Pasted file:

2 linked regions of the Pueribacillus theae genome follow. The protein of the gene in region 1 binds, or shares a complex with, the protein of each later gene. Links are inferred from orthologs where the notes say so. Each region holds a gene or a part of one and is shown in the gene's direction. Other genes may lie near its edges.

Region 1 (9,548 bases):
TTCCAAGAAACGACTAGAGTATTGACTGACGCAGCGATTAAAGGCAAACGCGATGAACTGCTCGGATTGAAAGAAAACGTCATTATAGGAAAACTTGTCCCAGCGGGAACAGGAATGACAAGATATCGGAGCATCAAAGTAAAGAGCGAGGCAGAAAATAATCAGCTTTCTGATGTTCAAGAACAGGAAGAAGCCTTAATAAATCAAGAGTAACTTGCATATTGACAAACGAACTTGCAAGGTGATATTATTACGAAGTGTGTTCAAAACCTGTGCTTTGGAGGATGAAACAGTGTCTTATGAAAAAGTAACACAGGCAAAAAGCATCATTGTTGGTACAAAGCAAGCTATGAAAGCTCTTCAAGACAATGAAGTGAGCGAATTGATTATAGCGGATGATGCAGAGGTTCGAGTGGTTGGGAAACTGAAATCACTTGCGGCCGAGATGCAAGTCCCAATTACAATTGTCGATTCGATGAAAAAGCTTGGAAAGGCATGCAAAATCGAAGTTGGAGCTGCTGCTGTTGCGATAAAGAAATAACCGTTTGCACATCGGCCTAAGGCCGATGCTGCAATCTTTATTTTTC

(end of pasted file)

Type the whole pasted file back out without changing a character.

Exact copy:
2 linked regions of the Pueribacillus theae genome follow. The protein of the gene in region 1 binds, or shares a complex with, the protein of each later gene. Links are inferred from orthologs where the notes say so. Each region holds a gene or a part of one and is shown in the gene's direction. Other genes may lie near its edges.

Region 1 (9,548 bases):
TTCCAAGAAACGACTAGAGTATTGACTGACGCAGCGATTAAAGGCAAACGCGATGAACTGCTCGGATTGAAAGAAAACGTCATTATAGGAAAACTTGTCCCAGCGGGAACAGGAATGACAAGATATCGGAGCATCAAAGTAAAGAGCGAGGCAGAAAATAATCAGCTTTCTGATGTTCAAGAACAGGAAGAAGCCTTAATAAATCAAGAGTAACTTGCATATTGACAAACGAACTTGCAAGGTGATATTATTACGAAGTGTGTTCAAAACCTGTGCTTTGGAGGATGAAACAGTGTCTTATGAAAAAGTAACACAGGCAAAAAGCATCATTGTTGGTACAAAGCAAGCTATGAAAGCTCTTCAAGACAATGAAGTGAGCGAATTGATTATAGCGGATGATGCAGAGGTTCGAGTGGTTGGGAAACTGAAATCACTTGCGGCCGAGATGCAAGTCCCAATTACAATTGTCGATTCGATGAAAAAGCTTGGAAAGGCATGCAAAATCGAAGTTGGAGCTGCTGCTGTTGCGATAAAGAAATAACCGTTTGCACATCGGCCTAAGGCCGATGCTGCAATCTTTATTTTTC